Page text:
Trusts and Estates

Ca. Trs. & Estates Quarterly 2023, VOLUME 29, ISSUE 4


Written by Jeremy J. Ofseyer, Esq.*


Recent amendments to Probate Code sections 15800 and 16069, adopting Assembly Bill No. 1079 (Stats. 2021, ch. 749) effective January 1, 2022, change the duties of trustees to disclose information to beneficiaries upon the incompetence of a trust’s settlor. These are some of the most significant recent changes to California trust law. These reforms address the so-called "empty chair problem," where the settlor, who typically holds the power of trust revocation, is incompetent and, thus, leaves empty the "chair" of the person to whom the trustee’s duties flow. The new provisions aim to limit the class of beneficiaries who fill this "chair" and are thus entitled to certain trust information under the Probate Code, including a copy of the terms of the trust upon request,01 information related to the administration upon reasonable request,02 and annual and other trust accountings.03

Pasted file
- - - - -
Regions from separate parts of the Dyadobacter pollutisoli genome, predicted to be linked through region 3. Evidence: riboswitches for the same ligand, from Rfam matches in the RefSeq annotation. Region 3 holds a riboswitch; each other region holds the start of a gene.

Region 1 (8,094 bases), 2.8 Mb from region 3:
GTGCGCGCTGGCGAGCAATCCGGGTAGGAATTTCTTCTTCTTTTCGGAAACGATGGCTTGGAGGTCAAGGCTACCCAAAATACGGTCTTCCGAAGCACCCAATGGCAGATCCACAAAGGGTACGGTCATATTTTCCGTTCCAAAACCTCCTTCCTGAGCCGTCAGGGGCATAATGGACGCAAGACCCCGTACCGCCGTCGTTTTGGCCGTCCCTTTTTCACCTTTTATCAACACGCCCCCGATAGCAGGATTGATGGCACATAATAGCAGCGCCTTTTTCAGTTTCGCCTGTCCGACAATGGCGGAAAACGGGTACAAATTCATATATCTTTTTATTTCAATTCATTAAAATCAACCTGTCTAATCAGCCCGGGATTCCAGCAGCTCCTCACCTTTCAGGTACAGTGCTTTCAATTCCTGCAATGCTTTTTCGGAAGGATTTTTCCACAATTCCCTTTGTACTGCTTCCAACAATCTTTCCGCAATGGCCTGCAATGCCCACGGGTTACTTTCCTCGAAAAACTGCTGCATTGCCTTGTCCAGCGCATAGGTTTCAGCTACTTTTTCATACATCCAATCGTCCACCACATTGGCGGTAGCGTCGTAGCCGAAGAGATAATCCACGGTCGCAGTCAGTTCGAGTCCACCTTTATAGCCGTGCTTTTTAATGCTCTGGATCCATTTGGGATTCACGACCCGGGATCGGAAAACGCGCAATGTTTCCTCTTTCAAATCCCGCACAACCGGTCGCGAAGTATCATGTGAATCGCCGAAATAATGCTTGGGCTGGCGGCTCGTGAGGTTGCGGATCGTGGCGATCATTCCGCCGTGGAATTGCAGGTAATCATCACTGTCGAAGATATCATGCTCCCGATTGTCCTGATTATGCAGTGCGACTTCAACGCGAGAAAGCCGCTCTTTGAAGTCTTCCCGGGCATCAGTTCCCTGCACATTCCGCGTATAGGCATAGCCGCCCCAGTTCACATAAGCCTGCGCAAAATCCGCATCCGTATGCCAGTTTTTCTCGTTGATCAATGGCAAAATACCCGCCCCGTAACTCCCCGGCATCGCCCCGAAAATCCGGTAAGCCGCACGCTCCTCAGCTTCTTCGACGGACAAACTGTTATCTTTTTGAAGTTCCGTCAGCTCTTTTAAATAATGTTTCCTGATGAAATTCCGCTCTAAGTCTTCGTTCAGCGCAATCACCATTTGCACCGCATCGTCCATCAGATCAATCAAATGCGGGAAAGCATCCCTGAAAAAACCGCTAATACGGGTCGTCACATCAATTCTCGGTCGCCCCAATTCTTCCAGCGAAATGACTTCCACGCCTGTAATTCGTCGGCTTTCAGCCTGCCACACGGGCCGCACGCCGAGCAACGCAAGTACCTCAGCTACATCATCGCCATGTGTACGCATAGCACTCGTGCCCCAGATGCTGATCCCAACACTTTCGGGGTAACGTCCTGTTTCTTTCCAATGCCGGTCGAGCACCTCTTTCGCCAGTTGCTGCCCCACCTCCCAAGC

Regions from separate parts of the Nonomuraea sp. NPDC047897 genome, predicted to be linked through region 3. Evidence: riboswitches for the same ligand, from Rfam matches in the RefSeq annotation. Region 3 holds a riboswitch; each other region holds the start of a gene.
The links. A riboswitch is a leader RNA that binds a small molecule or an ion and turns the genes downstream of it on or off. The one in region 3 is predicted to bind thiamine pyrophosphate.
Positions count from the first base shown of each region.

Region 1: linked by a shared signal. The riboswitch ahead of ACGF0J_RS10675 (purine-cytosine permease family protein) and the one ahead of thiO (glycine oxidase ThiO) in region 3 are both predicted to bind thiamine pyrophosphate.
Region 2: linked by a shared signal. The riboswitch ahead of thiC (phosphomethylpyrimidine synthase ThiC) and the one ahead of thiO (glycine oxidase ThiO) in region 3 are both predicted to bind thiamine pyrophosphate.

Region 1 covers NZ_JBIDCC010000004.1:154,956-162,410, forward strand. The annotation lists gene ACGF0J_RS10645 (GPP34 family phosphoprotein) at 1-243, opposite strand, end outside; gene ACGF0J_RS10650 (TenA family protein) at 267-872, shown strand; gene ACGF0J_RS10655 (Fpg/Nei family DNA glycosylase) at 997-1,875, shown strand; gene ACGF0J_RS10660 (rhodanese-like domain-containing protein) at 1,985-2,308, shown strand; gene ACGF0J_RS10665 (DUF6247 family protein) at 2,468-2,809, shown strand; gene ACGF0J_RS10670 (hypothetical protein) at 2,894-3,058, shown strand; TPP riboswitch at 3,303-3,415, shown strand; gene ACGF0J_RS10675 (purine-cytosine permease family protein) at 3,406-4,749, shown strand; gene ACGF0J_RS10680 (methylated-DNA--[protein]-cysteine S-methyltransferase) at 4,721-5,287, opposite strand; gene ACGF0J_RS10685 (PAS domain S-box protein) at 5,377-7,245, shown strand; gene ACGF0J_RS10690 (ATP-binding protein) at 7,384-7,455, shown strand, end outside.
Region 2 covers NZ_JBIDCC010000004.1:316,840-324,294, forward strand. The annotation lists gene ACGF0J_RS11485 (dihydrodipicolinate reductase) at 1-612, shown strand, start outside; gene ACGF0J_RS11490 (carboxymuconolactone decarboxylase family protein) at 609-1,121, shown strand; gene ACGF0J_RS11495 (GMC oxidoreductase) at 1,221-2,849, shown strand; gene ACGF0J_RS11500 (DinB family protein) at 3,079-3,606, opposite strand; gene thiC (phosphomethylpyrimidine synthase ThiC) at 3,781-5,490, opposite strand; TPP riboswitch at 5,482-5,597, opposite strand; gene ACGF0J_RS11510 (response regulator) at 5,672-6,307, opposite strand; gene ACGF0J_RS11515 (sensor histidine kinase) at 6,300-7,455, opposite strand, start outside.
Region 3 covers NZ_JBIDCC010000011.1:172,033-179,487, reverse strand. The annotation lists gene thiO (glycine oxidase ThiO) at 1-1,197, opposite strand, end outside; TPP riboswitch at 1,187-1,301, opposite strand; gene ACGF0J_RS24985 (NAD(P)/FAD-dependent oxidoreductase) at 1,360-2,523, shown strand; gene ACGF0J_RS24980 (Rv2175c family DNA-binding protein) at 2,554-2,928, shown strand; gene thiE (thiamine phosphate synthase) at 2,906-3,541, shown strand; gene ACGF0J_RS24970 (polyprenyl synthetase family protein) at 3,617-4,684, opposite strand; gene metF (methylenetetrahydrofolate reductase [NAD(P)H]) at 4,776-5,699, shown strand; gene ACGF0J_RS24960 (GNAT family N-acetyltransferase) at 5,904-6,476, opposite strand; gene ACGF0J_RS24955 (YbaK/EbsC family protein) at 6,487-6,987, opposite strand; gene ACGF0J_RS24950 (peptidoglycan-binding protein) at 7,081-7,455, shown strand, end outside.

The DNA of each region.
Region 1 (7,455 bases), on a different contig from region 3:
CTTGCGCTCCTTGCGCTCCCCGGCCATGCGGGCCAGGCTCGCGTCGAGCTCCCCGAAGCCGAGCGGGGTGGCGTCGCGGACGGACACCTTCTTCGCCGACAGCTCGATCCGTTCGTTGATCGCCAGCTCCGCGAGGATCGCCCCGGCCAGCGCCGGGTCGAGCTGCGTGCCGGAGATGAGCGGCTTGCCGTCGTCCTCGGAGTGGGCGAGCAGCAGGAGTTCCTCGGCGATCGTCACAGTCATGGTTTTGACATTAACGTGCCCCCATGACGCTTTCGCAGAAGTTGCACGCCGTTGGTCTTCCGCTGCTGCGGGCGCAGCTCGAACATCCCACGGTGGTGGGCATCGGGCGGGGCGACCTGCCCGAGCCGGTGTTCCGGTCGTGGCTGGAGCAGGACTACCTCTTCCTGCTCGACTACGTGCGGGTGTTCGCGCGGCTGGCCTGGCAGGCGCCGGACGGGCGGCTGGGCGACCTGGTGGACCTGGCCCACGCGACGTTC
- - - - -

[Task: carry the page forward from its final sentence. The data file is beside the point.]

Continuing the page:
This article analyzes these modifications to the Probate Code, and the interpretation and determination of competence or incompetence under these Code sections, focusing on how these sections require certain Trustee disclosures in the event of a settlor’s incompetence, without mandating assessment of competence (or incompetence) or reliance on any particular type of proof of incompetence. Part II provides background on the legal status of the settlor’s "empty chair" prior to 2022. Part III is an overview of amended Probate Code sections 15800 and 16069. Part IV analyzes the sometimes underappreciated distinction between "competence" (or "legal capacity") and "capacity." Part V analyzes interpretive and practical challenges raised by combining mandatory disclosure in the event of settlor incompetency, without mandating competence assessments or reliance on any particular type or degree of proof of incompetence. Part VI discusses possible "authorized revokers" besides the trust’s settlor. Part VII discusses the related issue of the "empty chair" of the trusteeship, when the settlor/initial trustee is incompetent. Part VIII discusses possible reforms to Probate Code section 15800 to address some of the challenges it poses. Part IX considers related trust drafting considerations.

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